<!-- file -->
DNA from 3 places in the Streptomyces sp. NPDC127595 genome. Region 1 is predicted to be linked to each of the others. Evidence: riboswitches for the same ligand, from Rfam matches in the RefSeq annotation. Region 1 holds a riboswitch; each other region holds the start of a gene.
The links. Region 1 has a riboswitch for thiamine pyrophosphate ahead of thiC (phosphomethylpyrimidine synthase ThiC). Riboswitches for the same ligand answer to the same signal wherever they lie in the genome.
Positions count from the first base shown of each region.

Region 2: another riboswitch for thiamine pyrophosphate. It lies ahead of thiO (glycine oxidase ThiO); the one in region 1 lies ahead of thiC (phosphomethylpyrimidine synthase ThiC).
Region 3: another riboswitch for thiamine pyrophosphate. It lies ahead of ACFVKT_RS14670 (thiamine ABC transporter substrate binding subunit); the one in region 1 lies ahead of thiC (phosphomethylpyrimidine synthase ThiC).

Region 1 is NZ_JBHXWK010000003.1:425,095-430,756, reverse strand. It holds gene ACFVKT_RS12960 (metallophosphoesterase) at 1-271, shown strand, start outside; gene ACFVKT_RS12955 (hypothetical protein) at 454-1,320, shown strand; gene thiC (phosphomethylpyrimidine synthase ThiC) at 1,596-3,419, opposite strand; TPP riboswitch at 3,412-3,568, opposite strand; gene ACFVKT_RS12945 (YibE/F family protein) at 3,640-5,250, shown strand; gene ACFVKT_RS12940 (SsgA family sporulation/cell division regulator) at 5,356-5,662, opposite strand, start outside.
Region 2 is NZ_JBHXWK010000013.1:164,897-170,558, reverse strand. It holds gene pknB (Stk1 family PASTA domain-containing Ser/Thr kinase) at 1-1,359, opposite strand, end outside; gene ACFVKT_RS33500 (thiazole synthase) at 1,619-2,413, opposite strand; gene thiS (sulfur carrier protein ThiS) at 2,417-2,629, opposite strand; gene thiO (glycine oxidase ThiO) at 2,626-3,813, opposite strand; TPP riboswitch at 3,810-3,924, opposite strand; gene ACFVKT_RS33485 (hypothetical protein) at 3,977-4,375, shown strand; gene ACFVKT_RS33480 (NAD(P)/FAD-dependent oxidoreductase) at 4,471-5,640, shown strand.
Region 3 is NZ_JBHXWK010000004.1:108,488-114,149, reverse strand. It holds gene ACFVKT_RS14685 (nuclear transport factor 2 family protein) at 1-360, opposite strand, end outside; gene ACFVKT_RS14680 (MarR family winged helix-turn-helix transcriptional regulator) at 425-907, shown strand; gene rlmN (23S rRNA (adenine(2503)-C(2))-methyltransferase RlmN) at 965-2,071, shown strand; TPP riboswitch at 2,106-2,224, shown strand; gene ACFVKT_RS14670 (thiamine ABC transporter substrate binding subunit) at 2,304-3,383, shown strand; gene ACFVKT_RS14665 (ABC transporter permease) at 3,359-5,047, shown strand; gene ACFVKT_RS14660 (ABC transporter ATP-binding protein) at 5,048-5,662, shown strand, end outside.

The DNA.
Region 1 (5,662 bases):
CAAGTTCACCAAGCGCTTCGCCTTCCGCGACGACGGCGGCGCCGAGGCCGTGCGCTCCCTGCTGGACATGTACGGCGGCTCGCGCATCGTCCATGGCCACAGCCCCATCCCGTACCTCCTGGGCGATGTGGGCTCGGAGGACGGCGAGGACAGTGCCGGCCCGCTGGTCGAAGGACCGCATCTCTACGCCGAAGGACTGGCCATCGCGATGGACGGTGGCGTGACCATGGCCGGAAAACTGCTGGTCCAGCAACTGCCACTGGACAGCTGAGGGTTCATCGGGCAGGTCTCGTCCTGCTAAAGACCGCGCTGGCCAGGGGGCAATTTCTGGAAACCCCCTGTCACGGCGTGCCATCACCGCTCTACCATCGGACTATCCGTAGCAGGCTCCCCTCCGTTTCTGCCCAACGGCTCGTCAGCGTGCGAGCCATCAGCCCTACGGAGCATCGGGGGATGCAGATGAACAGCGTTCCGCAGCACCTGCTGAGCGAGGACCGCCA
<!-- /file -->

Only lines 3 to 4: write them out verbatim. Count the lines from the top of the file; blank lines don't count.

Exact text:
Positions count from the first base shown of each region.

Region 2: another riboswitch for thiamine pyrophosphate. It lies ahead of thiO (glycine oxidase ThiO); the one in region 1 lies ahead of thiC (phosphomethylpyrimidine synthase ThiC).